PowerHA Brings New Data Protection Options For Midsize Shops
February 18, 2013 Alex Woodie
The upcoming IBM i 7.1 TR6 version of PowerHA SystemMirror introduces a new technology that will allow midsize organizations to protect their systems in an entirely new way. The enablement of LUN-level switching in smaller IBM storage servers will allow midsize IBM i shops to take advantage of an HA topology that has been widely used in the Unix and Windows world but until now has only been available to IBM i shops running the largest storage servers.
The TR6 release of PowerHA SystemMirror introduces support for LUN-level switching in three IBM storage area networks (SANs), including the Storwize V7000, Storwize V3700, and SAN Volume Controller (SVC). With LUN-level switching, multiple IBM i server nodes have access to the same pool of DB2 for i, IFS, and other data residing in an iASP on the SAN. If one of the IBM i server nodes in the cluster goes down or is taken offline for maintenance, processing continues on the other IBM i node, providing a high level of continuity.
LUN-level switching, which is enabled on these Fibre Channel SAN devices through support for N_Port ID Virtualization (NPIV) technology, previously had only been available when running PowerHA in conjunction with IBM’s enterprise-class SANs, like the DS8000. The big SANs gained support for LUN-level switching with the initial release of IBM i 7.1 in 2010. Midsize IBM i shops are more likely to adopt the Storwize V7000 or V37000 (the SVC is a higher-end offering), and now they can make LUN-level switching part of their clustering topology for high availability and disaster recovery.
Steve Finnes, the worldwide product offering manager for PowerHA on AIX and IBM i, explains how it works. “By virtue of the fact that a set of LUNs is simultaneously connected to other servers, ownership can be switched between those servers as part of the clustering operation,” he tells IT Jungle. “That’s the construct. In that scenario, there is no replication going on whatsoever. That topology, by the way, is more typical in the AIX world. In the IBM i world, most of our customers would like to be doing replication to another site.”
PowerHA customers have been after him for a while to add this new capability, Finnes says. “That’s what a lot of our customers have been waiting for. They’ve been bugging me about that for quite a while. They wanted to be able to do the same topology that we’ve been doing with the DS8000 for several years,” he says. “What’s great about LUN-level switching in the V7000 is it gives clients in the midmarket space the capability to build the same kind of clusters that our enterprise class customers are using today.”
LUN-level switching is ideally used to boost resilience of a cluster residing in a single data center. If geographic separation between the primary and secondary systems is needed–which is usually the case in DR scenarios–then customers typically augment the local LUNs with a SAN-based data replication solution, either Metro Mirror (for synchronous replication up to 40 kilometers away) or Global Mirror (an asynchronous solution without a distance limitation). Another PowerHA offering called geographic mirroring, which uses an IP-based replication technology, is usually implemented with internal disk on IBM i servers, so it typically wouldn’t be utilized with LUN-level switching, which requires SANs.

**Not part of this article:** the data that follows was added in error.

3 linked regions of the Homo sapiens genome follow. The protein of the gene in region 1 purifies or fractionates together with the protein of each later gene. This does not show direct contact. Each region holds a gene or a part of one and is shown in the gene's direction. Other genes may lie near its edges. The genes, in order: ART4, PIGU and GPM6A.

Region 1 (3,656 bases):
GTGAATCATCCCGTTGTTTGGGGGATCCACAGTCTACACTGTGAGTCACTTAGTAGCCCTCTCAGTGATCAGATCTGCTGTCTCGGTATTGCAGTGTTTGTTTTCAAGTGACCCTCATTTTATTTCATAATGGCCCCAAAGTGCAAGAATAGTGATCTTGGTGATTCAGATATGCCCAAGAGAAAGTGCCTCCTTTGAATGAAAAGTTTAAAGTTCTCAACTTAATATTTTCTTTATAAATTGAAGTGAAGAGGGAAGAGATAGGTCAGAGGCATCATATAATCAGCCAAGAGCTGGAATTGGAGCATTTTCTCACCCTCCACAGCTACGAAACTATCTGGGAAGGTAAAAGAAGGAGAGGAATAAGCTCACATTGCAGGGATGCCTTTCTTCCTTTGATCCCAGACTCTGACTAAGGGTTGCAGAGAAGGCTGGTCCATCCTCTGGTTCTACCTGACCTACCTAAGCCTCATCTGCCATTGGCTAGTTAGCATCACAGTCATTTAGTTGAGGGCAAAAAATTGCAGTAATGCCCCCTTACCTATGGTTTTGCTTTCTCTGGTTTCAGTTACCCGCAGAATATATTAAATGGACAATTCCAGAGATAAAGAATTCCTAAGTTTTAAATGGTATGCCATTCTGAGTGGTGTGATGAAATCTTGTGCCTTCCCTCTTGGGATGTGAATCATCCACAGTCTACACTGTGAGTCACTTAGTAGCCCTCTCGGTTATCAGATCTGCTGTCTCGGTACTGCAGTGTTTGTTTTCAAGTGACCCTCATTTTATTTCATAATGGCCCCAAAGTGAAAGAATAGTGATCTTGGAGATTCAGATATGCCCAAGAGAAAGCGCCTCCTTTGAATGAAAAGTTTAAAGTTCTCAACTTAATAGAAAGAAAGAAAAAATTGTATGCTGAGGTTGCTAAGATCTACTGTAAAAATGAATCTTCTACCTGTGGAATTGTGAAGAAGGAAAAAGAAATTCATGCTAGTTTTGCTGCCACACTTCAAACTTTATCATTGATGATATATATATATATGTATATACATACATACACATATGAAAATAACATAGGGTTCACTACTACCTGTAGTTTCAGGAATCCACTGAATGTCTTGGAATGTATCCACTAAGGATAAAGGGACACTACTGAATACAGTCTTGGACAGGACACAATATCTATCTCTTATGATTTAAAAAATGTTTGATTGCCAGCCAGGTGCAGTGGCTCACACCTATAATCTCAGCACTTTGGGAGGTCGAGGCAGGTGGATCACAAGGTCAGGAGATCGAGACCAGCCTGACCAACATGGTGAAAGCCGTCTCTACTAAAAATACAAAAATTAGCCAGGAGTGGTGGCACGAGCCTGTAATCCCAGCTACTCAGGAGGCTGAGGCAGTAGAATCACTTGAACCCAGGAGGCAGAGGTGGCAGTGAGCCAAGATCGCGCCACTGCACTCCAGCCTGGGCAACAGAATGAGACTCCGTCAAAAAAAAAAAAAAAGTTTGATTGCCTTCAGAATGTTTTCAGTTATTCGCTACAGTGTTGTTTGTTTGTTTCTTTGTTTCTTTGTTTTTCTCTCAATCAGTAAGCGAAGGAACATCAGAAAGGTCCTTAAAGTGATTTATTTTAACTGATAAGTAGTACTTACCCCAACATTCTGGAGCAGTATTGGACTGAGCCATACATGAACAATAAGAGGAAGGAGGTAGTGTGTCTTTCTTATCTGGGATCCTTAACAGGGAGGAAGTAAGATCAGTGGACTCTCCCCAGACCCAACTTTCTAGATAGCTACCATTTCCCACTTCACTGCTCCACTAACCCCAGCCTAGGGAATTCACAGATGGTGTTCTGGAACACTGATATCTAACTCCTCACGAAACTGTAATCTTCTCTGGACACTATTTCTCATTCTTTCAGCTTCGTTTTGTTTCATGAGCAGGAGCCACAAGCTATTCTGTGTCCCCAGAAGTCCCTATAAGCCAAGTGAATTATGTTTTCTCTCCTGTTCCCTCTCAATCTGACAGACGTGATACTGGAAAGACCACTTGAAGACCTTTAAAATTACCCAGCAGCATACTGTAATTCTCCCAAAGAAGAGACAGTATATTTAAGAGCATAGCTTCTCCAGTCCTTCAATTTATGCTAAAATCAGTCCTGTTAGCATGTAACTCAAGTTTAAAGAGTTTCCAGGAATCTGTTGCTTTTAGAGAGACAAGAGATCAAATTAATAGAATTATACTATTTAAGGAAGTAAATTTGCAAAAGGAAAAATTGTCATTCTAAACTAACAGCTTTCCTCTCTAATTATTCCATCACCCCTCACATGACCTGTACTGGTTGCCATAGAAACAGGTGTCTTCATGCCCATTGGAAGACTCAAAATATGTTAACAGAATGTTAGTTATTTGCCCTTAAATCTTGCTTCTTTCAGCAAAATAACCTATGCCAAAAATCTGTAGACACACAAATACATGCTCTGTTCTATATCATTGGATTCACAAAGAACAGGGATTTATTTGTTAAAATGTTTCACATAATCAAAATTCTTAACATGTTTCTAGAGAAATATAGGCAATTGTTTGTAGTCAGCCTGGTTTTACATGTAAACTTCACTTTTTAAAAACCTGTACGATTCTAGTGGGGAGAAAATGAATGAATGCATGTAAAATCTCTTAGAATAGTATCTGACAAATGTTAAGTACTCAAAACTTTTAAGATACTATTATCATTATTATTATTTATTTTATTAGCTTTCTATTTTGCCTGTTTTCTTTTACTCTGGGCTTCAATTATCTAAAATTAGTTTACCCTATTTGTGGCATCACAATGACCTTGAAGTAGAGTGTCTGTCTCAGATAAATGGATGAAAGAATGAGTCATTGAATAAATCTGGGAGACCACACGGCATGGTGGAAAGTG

The broader application of LUN-level switching gives a bigger range of customers access to a wider array of storage and data resilience topologies, which is the goal of IBM and its PowerHA offering, Finnes says. “We offer a lot of different topologies and scenarios,” he says. “And the storage folks are working on even more technology that’s going to enable more types of topologies.”
For example, Finnes’ team in Rochester is working on getting IBM i support for HyperSwap, which is a mainframe concept that IBM introduced in the AIX versions of PowerHA SystemMirror last October. HyperSwap is a key technology enabling the creation of fault-tolerant storage subsystems, but it is unclear when it will come to IBM i.
“At the end of the day, it comes down to customer discussions and customer requirements. What’s the RPO [recovery point objective]? If you have a recovery point of zero, then you need to have a synchronous component, or you need LUN-level switching,” he says.
The new release of PowerHA SystemMirror brings several other enhancements. All PowerHA functionality on PowerHA, SVC, and Storwize V7000 SANs can be accessed through the PowerHA GUI, which is an extension of IBM Navigator for i. IBM also introduced a new command interface, Work with CAD Monitored Resource Entries (WRKCADMRE), to improve the sorting, filtering, and sorting of MREs [monitored resource entries].
This release gives administrators the capability to add or remove any administrative domain entries whether or not all nodes in a cluster are active. Also, administrative domain, FlashCopy, and copy services functions are now fully cluster enabled, which means work with these functions can be initiated from any active cluster node. Geographic mirroring has been enhanced by enabling administrators to change the synchronization priority while the iASP is varied on. Lastly, PowerHA submitted jobs are now associated with the QCSTJOBD job description instead of the QBATCH job description.